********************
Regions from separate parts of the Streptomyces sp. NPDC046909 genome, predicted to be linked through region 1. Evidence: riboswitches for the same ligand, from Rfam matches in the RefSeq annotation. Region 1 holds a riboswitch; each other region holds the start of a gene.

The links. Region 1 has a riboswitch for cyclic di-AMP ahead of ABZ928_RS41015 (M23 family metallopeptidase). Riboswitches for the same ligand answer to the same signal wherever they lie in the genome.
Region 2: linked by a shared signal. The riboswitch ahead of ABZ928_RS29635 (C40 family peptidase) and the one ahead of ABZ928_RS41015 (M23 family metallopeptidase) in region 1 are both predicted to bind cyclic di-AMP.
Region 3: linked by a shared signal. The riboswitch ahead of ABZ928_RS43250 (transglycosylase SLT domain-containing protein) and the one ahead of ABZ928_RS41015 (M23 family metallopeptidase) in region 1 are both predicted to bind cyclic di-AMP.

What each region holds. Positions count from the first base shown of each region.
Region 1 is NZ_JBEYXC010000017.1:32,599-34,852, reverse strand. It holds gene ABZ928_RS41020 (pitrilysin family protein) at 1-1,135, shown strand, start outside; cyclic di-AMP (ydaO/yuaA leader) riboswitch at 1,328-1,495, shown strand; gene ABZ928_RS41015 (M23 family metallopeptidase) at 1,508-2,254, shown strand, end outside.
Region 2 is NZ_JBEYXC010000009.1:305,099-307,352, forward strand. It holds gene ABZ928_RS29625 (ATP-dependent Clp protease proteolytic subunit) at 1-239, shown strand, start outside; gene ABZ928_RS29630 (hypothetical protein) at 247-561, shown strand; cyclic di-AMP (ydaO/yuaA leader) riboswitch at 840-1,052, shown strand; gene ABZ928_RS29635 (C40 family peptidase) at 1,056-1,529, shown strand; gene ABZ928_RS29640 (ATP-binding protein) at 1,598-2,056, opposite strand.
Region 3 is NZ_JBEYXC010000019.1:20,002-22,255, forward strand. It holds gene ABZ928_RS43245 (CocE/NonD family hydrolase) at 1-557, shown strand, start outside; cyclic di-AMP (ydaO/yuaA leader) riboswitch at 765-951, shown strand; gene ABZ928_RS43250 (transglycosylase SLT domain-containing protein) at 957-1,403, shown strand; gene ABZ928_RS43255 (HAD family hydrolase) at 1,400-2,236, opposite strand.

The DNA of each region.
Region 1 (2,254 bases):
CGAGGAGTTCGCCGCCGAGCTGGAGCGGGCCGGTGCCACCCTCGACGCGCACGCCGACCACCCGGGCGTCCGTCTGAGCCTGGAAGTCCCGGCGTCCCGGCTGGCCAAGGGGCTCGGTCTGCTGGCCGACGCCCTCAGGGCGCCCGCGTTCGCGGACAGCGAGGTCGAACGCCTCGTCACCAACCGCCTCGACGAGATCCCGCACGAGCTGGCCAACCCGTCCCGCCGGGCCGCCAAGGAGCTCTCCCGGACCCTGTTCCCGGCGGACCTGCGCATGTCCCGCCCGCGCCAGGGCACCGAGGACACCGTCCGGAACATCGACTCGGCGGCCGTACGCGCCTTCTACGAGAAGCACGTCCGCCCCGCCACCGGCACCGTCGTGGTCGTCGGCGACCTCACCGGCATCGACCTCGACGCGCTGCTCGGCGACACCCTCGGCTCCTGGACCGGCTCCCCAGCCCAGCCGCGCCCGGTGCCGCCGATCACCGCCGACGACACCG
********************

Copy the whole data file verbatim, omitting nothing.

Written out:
Regions from separate parts of the Streptomyces sp. NPDC046909 genome, predicted to be linked through region 1. Evidence: riboswitches for the same ligand, from Rfam matches in the RefSeq annotation. Region 1 holds a riboswitch; each other region holds the start of a gene.

The links. Region 1 has a riboswitch for cyclic di-AMP ahead of ABZ928_RS41015 (M23 family metallopeptidase). Riboswitches for the same ligand answer to the same signal wherever they lie in the genome.
Region 2: linked by a shared signal. The riboswitch ahead of ABZ928_RS29635 (C40 family peptidase) and the one ahead of ABZ928_RS41015 (M23 family metallopeptidase) in region 1 are both predicted to bind cyclic di-AMP.
Region 3: linked by a shared signal. The riboswitch ahead of ABZ928_RS43250 (transglycosylase SLT domain-containing protein) and the one ahead of ABZ928_RS41015 (M23 family metallopeptidase) in region 1 are both predicted to bind cyclic di-AMP.

What each region holds. Positions count from the first base shown of each region.
Region 1 is NZ_JBEYXC010000017.1:32,599-34,852, reverse strand. It holds gene ABZ928_RS41020 (pitrilysin family protein) at 1-1,135, shown strand, start outside; cyclic di-AMP (ydaO/yuaA leader) riboswitch at 1,328-1,495, shown strand; gene ABZ928_RS41015 (M23 family metallopeptidase) at 1,508-2,254, shown strand, end outside.
Region 2 is NZ_JBEYXC010000009.1:305,099-307,352, forward strand. It holds gene ABZ928_RS29625 (ATP-dependent Clp protease proteolytic subunit) at 1-239, shown strand, start outside; gene ABZ928_RS29630 (hypothetical protein) at 247-561, shown strand; cyclic di-AMP (ydaO/yuaA leader) riboswitch at 840-1,052, shown strand; gene ABZ928_RS29635 (C40 family peptidase) at 1,056-1,529, shown strand; gene ABZ928_RS29640 (ATP-binding protein) at 1,598-2,056, opposite strand.
Region 3 is NZ_JBEYXC010000019.1:20,002-22,255, forward strand. It holds gene ABZ928_RS43245 (CocE/NonD family hydrolase) at 1-557, shown strand, start outside; cyclic di-AMP (ydaO/yuaA leader) riboswitch at 765-951, shown strand; gene ABZ928_RS43250 (transglycosylase SLT domain-containing protein) at 957-1,403, shown strand; gene ABZ928_RS43255 (HAD family hydrolase) at 1,400-2,236, opposite strand.

The DNA of each region.
Region 1 (2,254 bases):
CGAGGAGTTCGCCGCCGAGCTGGAGCGGGCCGGTGCCACCCTCGACGCGCACGCCGACCACCCGGGCGTCCGTCTGAGCCTGGAAGTCCCGGCGTCCCGGCTGGCCAAGGGGCTCGGTCTGCTGGCCGACGCCCTCAGGGCGCCCGCGTTCGCGGACAGCGAGGTCGAACGCCTCGTCACCAACCGCCTCGACGAGATCCCGCACGAGCTGGCCAACCCGTCCCGCCGGGCCGCCAAGGAGCTCTCCCGGACCCTGTTCCCGGCGGACCTGCGCATGTCCCGCCCGCGCCAGGGCACCGAGGACACCGTCCGGAACATCGACTCGGCGGCCGTACGCGCCTTCTACGAGAAGCACGTCCGCCCCGCCACCGGCACCGTCGTGGTCGTCGGCGACCTCACCGGCATCGACCTCGACGCGCTGCTCGGCGACACCCTCGGCTCCTGGACCGGCTCCCCAGCCCAGCCGCGCCCGGTGCCGCCGATCACCGCCGACGACACCG